The other thing was my Catholic parents - not so fervorous as yours - but they would also make me and my old brother go to Mass every sunday, and do the communion, and confession (I also lied at my first confession! lol Church makes everything seem so horrible that I was ashamed of saying a few little meaningless things too)...
The house with the crucifixes and statues of Virgin Mary...
Well, that religion part was another thing for me to connect!
I do believe in God and I followed the Catholics believes as long as my parents made me do it... and then I was more like those people who pick things in a menu lol Nowadays I have faith and I pray at home; I only go to church at certain dates like Christmas, New Year...
Well, I related to a lot of things and thoughts you put on your book!
And as I said, you made me feel like I knew you and your parents, and Rock and Sack and Tommy and at some level I started caring about everyone...
The funny thing is that when Jenny came in to the story; and Marley and the kids it was realy like I knew them because of all the stories on "Marley and me"... so it was like I knew what was going to happen but you told this time from another prism...
The thing that I admired about you were your goodness and willpower...
And it's funny to think that your parents were so concerned about you even when you were 30! I'm 19 and I bother when my parents give me too many advices without me asking! Parents! I guess they are all alike! No matter the time or the location!
Oh, well, I have so many things to say... continuing...
It was also good to hear more about Shaun... he was on the first chapter of "Marley and me" so I was curious about hearing more about him... great dog!
I guess Maggie is for me like Shaun was for you... my parents gave her to me when I was about 7... after I insisting and begging and asking every day... I used to make draws of me very happy with a dog and write "I'll never be happy until I own a dog!" - part of that was true - of course I was pretty happy by then... I had a very good childhood but a dog was really missing!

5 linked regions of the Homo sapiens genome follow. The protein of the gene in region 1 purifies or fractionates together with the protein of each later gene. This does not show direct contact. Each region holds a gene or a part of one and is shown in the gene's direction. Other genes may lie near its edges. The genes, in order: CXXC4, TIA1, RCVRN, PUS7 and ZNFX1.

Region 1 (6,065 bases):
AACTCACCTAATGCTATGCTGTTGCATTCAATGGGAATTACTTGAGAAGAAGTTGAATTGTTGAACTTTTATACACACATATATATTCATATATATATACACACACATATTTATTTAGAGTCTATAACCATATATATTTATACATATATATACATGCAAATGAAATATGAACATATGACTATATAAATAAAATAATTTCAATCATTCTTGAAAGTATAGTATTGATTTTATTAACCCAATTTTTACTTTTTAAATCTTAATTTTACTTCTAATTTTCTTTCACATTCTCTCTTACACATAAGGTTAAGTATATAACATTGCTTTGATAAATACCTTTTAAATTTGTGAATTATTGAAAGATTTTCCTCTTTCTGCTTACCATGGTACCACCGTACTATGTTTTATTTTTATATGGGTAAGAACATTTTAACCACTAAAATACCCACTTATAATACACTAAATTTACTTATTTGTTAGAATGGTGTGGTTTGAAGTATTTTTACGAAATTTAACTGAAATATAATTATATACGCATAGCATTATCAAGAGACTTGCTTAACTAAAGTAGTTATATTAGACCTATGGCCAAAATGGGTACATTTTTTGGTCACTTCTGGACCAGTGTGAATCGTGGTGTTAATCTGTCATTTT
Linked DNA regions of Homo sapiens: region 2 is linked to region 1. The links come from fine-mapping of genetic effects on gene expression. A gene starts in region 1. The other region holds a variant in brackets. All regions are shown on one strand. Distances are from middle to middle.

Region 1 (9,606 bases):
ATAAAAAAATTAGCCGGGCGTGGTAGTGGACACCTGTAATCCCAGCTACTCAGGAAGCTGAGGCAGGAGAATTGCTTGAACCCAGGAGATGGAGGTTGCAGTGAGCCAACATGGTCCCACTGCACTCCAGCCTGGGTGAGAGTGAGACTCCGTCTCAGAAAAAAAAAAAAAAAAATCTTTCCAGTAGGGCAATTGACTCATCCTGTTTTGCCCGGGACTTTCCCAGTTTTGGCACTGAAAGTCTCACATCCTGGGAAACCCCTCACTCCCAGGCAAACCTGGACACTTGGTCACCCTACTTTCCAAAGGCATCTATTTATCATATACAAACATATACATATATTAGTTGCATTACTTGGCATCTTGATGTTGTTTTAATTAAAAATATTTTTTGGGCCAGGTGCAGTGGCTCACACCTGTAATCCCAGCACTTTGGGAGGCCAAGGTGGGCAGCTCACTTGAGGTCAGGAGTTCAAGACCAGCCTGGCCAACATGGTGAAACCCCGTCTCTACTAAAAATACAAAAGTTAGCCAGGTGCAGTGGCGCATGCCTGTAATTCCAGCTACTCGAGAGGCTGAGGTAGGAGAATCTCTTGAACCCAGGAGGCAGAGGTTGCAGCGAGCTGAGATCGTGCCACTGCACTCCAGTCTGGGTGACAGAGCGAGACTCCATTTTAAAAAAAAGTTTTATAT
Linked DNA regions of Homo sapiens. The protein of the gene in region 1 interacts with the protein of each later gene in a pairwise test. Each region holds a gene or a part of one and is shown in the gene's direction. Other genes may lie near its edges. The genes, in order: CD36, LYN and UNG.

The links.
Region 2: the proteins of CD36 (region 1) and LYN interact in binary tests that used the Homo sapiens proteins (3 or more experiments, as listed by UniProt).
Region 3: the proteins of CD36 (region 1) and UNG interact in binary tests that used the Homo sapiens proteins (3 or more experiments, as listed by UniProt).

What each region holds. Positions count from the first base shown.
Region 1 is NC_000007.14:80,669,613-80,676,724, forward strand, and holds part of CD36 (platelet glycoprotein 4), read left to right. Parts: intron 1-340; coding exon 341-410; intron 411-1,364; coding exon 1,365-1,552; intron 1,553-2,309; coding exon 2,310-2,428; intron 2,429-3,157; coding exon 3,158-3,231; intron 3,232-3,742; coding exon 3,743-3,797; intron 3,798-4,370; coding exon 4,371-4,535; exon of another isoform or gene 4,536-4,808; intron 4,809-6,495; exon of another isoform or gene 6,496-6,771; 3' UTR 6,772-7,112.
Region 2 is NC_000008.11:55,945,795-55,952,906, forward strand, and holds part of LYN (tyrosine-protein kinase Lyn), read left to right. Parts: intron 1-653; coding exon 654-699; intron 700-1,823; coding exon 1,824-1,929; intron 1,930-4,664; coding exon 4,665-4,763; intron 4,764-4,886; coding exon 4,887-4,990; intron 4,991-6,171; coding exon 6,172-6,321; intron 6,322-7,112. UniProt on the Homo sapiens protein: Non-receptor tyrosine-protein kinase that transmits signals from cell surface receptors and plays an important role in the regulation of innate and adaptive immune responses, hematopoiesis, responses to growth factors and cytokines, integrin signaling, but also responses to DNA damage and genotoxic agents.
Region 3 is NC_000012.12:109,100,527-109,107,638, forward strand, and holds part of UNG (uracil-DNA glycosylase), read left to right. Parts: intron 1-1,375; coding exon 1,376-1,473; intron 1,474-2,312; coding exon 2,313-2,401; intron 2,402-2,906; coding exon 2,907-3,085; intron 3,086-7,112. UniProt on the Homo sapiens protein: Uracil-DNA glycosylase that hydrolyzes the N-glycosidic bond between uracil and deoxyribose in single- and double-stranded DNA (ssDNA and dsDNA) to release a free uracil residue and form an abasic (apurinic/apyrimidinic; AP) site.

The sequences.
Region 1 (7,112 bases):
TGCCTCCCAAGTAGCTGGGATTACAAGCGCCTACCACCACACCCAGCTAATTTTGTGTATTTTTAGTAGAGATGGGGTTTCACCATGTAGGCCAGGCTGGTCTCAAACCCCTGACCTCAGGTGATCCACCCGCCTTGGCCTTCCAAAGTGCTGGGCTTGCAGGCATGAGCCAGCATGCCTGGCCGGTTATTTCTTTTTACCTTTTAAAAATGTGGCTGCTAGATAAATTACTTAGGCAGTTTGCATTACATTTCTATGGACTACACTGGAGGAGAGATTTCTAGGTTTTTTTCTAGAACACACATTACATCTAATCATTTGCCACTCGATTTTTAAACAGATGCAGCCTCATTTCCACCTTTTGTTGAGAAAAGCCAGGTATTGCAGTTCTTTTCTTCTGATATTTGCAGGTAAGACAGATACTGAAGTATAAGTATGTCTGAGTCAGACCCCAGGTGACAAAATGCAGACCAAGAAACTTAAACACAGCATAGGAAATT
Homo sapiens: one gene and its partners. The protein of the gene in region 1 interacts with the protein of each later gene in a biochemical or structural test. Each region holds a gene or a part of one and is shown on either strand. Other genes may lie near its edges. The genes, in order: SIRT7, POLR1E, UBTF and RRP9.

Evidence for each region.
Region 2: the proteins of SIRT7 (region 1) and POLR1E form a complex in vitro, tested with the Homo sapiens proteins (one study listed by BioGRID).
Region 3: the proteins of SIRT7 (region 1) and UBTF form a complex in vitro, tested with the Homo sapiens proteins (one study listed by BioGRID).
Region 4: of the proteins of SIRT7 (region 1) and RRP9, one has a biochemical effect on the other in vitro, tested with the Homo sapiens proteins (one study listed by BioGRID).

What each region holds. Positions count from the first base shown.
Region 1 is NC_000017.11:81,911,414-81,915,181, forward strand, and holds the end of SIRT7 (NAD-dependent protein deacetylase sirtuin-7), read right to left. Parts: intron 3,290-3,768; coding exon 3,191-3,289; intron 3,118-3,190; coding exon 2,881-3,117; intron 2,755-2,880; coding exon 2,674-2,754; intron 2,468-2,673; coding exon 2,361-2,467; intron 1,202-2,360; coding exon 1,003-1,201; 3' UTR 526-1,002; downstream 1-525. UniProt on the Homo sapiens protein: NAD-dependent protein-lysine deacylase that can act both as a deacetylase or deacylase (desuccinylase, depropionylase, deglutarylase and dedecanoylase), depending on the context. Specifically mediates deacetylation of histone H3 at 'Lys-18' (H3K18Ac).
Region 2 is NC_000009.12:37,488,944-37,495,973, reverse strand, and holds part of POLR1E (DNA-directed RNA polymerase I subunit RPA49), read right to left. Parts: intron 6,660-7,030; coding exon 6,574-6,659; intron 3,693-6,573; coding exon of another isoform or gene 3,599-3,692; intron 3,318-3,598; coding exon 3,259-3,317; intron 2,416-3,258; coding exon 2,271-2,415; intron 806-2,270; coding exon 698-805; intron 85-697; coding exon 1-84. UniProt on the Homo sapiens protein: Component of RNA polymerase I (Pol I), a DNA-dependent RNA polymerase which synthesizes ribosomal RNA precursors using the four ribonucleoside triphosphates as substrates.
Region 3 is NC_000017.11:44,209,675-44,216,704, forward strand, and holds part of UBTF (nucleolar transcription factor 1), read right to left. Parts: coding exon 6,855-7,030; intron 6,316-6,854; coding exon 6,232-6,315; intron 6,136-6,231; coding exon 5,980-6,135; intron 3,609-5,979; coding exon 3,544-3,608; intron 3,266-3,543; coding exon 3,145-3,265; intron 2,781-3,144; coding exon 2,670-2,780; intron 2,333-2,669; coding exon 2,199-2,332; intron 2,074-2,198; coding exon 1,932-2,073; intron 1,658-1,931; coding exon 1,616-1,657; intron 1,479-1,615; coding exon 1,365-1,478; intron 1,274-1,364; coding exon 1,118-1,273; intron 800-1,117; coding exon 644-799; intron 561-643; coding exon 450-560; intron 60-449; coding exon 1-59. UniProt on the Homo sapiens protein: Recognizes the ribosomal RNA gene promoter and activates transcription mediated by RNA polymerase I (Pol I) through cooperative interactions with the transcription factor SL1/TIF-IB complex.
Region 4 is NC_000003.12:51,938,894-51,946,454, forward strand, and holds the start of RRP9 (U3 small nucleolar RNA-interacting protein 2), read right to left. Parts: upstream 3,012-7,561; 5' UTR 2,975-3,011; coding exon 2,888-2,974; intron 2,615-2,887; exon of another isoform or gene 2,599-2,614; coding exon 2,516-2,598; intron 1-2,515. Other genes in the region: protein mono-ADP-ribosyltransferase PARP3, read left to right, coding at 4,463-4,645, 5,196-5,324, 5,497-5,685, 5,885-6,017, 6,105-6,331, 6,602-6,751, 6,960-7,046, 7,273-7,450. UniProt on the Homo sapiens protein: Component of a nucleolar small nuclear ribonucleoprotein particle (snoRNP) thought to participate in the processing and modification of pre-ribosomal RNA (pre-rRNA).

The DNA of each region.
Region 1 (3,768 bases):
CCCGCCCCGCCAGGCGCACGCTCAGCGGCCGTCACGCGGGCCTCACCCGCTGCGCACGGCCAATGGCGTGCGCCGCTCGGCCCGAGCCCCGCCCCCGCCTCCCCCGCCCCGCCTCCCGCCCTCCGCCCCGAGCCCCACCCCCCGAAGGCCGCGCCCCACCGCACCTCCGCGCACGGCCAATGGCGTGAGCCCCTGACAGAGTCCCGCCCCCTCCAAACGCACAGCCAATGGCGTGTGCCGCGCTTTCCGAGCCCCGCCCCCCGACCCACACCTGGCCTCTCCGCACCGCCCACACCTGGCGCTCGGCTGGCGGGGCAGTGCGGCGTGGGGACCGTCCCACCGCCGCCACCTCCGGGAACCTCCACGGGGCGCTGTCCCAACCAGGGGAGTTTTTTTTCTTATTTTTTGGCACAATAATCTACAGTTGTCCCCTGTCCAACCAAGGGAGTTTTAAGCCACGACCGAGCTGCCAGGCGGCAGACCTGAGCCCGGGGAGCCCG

I would go everyday to my neightboor's house - a good lady, Elisa - who had a white poodle named Nina. I used to go play with Nina every afternoon after school... and then one day Elisa told us that Nina was pregnant... and she would give one puppy for me! But the thing is that she had promised to give a puppy for 3 other people, before she promised be... so I was praying and hoping that Nina would have 4 puppies so I could get one!
She had 8 puppies! But one were born dead... so 7 puppies! They were all very cute! I went to her house the day after they were born... and everyday after that...
There were some white puppies and some caramel puppies - the color of their father... By the time they were already eating on a pot - all the 7 of them shared the same pot; there was a little one that needed help for eating because all the other puppies would go to the pot and she was too tiny to fight for a space... and there were the biggest puppy... a caramel one... all clumsy and adorable! That was Maggie! We named her after "The Simpsons" lol
Well, no doubt she brought a lot of happiness for me and my family!
Some years later Elisa moved out of this street and I never heard from her or Nina anymore... I just know I'll always remember them and I'm eternally grateful for her for giving me a puppy - my beloved Maggie! My friend...
Well, now coming back to the book, another thing I would like to point out is the title... The Longest Trip Home... I didn't quite get it when I got the book... and then, at Part III it made so much sense... Great title!
Well, as I said, I felt I new everyone and I liked and cared about everyone... You really touched me telling about your Father - God bless his soul -; it was realy beaultifull... I knew "Maley and me" was on memoir dedicated to him... so when I started reading the book I was a little sad already... I'm sure your parents were great people and raised great kids.